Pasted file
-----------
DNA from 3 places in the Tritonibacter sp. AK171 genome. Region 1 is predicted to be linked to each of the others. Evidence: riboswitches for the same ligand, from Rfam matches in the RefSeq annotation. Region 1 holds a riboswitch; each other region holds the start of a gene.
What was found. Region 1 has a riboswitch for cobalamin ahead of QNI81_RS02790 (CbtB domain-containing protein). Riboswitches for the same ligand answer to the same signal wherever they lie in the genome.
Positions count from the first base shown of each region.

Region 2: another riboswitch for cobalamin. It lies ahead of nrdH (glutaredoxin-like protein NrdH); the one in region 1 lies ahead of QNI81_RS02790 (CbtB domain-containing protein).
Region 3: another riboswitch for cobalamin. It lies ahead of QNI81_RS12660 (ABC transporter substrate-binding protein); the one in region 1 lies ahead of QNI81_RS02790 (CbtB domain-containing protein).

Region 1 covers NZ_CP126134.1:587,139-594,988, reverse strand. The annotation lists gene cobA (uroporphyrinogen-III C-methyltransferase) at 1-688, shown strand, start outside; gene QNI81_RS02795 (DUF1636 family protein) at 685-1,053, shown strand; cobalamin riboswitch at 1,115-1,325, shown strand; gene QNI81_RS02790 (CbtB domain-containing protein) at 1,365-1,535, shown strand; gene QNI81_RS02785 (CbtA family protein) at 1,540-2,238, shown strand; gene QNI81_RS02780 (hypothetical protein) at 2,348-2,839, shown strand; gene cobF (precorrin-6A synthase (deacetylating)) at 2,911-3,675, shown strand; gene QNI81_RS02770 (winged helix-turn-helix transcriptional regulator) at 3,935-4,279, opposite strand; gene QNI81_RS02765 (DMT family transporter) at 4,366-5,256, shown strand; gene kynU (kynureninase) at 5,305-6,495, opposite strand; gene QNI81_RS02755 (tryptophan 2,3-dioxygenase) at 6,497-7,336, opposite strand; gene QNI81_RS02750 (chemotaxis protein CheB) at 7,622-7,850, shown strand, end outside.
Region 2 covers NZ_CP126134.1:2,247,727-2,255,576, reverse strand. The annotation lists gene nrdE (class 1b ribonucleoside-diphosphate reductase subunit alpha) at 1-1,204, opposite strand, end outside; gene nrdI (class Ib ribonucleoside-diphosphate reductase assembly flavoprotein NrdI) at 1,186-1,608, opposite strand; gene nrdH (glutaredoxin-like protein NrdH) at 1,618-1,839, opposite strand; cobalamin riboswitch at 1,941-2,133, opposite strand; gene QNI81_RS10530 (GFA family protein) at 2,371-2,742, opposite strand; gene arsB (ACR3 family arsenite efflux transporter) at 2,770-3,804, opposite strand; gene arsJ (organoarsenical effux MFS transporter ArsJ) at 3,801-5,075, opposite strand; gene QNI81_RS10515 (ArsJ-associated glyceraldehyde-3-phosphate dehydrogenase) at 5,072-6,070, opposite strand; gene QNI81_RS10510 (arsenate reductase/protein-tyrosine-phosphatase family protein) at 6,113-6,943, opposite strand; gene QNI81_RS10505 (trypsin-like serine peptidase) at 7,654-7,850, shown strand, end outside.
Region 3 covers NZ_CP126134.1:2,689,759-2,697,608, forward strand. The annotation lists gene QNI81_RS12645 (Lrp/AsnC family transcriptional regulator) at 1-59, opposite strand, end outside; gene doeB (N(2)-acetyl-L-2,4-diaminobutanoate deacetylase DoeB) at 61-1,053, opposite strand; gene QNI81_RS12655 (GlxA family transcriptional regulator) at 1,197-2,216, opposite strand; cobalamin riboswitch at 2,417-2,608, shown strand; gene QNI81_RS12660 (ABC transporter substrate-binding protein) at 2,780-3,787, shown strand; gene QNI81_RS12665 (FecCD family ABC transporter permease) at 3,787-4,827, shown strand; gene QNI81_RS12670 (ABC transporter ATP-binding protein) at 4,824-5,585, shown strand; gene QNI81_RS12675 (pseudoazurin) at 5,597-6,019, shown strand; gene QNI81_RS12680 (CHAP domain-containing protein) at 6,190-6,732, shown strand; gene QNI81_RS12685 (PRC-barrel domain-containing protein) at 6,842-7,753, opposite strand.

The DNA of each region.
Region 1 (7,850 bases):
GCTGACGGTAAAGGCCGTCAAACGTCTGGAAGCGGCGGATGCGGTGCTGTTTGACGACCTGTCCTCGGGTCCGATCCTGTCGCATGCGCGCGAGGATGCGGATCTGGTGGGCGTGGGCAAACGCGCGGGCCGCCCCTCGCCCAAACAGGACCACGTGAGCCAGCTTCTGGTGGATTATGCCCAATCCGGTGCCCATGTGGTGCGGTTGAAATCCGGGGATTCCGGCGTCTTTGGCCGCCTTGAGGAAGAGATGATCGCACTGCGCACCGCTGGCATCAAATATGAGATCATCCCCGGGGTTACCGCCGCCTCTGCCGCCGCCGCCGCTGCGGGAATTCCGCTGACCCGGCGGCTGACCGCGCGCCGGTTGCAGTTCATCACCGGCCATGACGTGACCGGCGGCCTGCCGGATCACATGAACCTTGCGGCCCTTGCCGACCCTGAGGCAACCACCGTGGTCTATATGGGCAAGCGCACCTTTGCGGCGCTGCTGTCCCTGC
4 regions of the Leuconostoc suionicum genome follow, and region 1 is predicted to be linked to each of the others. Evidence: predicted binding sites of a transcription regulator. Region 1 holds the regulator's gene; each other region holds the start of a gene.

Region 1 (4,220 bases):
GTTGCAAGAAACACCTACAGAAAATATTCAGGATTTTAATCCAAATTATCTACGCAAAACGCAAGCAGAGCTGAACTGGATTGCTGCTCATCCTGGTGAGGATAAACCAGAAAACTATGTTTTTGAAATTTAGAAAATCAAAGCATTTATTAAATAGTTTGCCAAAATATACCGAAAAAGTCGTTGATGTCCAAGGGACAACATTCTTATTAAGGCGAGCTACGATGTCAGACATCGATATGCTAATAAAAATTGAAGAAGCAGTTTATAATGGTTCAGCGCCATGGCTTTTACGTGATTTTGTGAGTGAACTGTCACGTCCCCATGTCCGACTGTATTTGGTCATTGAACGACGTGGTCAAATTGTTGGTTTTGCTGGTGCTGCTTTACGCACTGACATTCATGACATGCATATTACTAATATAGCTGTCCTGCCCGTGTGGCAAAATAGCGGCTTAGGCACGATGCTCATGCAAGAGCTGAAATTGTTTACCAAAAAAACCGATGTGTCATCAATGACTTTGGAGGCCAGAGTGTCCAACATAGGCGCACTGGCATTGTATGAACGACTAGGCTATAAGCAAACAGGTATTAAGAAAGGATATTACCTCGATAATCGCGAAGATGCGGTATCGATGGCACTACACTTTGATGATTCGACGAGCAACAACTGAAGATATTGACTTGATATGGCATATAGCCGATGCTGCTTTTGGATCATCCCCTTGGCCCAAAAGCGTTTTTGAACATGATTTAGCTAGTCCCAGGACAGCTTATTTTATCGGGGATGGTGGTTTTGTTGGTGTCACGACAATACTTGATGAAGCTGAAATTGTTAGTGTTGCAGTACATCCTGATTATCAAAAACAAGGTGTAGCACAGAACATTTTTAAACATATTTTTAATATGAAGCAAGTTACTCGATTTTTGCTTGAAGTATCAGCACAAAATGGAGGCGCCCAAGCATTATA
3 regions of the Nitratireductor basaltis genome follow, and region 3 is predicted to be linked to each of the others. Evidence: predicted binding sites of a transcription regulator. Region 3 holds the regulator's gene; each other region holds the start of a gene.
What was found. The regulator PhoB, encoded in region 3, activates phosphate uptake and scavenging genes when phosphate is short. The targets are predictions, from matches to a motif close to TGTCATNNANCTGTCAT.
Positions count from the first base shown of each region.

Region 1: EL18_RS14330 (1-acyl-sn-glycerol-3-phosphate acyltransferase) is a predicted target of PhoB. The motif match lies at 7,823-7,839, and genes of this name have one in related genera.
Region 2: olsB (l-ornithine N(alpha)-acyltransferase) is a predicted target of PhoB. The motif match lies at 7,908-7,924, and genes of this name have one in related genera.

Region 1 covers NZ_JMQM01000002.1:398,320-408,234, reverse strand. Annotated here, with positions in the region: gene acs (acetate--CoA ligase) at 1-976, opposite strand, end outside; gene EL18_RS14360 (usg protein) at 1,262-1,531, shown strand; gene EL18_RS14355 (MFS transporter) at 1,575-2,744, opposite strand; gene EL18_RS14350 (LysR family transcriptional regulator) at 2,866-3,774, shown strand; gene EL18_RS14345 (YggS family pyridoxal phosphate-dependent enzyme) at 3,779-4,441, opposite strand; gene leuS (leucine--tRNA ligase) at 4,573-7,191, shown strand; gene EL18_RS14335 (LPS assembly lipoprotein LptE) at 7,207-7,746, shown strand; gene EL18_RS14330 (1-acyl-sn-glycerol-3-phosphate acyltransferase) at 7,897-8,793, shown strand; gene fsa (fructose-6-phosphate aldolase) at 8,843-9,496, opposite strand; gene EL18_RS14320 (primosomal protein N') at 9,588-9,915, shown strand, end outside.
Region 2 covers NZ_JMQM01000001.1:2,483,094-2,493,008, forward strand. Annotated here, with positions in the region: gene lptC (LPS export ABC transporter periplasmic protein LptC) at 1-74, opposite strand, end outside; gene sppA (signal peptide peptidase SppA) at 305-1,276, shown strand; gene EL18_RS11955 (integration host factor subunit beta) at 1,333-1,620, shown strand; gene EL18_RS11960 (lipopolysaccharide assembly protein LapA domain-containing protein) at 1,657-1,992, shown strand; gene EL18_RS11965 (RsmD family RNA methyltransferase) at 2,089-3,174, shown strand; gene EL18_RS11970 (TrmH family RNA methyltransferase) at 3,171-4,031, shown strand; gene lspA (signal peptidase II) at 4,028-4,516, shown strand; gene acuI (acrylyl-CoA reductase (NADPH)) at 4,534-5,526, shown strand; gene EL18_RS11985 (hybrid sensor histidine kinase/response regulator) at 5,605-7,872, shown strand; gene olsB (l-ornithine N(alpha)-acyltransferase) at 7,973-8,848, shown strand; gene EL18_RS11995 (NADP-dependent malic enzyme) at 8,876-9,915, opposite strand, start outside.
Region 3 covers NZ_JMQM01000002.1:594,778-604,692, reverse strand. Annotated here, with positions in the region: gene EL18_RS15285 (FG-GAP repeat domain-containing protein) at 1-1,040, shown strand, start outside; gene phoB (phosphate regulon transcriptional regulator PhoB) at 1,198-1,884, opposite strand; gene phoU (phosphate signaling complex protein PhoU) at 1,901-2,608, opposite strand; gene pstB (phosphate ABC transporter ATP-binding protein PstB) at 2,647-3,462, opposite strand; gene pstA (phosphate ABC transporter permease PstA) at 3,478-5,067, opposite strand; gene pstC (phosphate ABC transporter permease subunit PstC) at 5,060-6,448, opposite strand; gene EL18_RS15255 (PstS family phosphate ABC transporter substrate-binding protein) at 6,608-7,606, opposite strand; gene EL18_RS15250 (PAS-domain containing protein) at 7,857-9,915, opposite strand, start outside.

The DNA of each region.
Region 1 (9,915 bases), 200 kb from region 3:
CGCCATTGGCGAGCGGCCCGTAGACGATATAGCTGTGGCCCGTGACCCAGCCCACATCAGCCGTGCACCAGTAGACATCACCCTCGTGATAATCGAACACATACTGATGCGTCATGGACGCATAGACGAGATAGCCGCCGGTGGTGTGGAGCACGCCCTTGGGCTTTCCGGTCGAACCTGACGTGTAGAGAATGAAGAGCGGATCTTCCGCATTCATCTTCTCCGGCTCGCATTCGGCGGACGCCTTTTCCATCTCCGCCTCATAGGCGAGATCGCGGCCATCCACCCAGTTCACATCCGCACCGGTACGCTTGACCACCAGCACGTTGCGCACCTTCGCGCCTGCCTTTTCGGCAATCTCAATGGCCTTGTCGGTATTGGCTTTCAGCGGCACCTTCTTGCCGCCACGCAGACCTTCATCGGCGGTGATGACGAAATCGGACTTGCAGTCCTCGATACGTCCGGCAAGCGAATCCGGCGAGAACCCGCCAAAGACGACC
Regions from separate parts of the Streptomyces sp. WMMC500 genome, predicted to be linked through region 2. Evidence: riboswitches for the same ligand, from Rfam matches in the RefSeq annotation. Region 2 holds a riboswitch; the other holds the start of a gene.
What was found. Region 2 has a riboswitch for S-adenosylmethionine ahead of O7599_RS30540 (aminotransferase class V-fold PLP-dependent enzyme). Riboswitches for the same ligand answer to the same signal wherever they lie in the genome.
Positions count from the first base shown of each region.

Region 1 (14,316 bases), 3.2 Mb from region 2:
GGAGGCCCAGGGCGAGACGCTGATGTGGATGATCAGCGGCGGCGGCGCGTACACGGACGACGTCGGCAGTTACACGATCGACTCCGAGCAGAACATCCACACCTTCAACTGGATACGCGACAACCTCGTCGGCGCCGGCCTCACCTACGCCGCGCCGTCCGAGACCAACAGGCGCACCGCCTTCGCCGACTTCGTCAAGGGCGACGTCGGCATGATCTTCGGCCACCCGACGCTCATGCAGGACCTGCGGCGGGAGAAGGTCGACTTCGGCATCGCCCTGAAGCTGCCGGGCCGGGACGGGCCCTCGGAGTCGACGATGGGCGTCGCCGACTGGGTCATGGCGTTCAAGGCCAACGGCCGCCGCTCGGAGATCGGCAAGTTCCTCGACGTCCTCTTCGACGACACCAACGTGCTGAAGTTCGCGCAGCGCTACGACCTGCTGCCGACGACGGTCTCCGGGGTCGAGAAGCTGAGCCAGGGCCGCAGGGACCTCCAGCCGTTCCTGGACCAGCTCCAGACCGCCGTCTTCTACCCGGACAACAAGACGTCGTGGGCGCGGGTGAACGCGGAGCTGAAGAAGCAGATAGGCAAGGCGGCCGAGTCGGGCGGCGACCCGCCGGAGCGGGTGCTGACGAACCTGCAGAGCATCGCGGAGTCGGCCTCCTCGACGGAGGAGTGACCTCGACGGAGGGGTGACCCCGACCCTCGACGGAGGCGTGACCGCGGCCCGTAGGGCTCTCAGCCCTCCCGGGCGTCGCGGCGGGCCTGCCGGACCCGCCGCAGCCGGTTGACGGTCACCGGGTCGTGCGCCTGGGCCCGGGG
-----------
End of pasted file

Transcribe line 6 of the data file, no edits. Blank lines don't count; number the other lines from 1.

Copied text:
Region 1 covers NZ_CP126134.1:587,139-594,988, reverse strand. The annotation lists gene cobA (uroporphyrinogen-III C-methyltransferase) at 1-688, shown strand, start outside; gene QNI81_RS02795 (DUF1636 family protein) at 685-1,053, shown strand; cobalamin riboswitch at 1,115-1,325, shown strand; gene QNI81_RS02790 (CbtB domain-containing protein) at 1,365-1,535, shown strand; gene QNI81_RS02785 (CbtA family protein) at 1,540-2,238, shown strand; gene QNI81_RS02780 (hypothetical protein) at 2,348-2,839, shown strand; gene cobF (precorrin-6A synthase (deacetylating)) at 2,911-3,675, shown strand; gene QNI81_RS02770 (winged helix-turn-helix transcriptional regulator) at 3,935-4,279, opposite strand; gene QNI81_RS02765 (DMT family transporter) at 4,366-5,256, shown strand; gene kynU (kynureninase) at 5,305-6,495, opposite strand; gene QNI81_RS02755 (tryptophan 2,3-dioxygenase) at 6,497-7,336, opposite strand; gene QNI81_RS02750 (chemotaxis protein CheB) at 7,622-7,850, shown strand, end outside.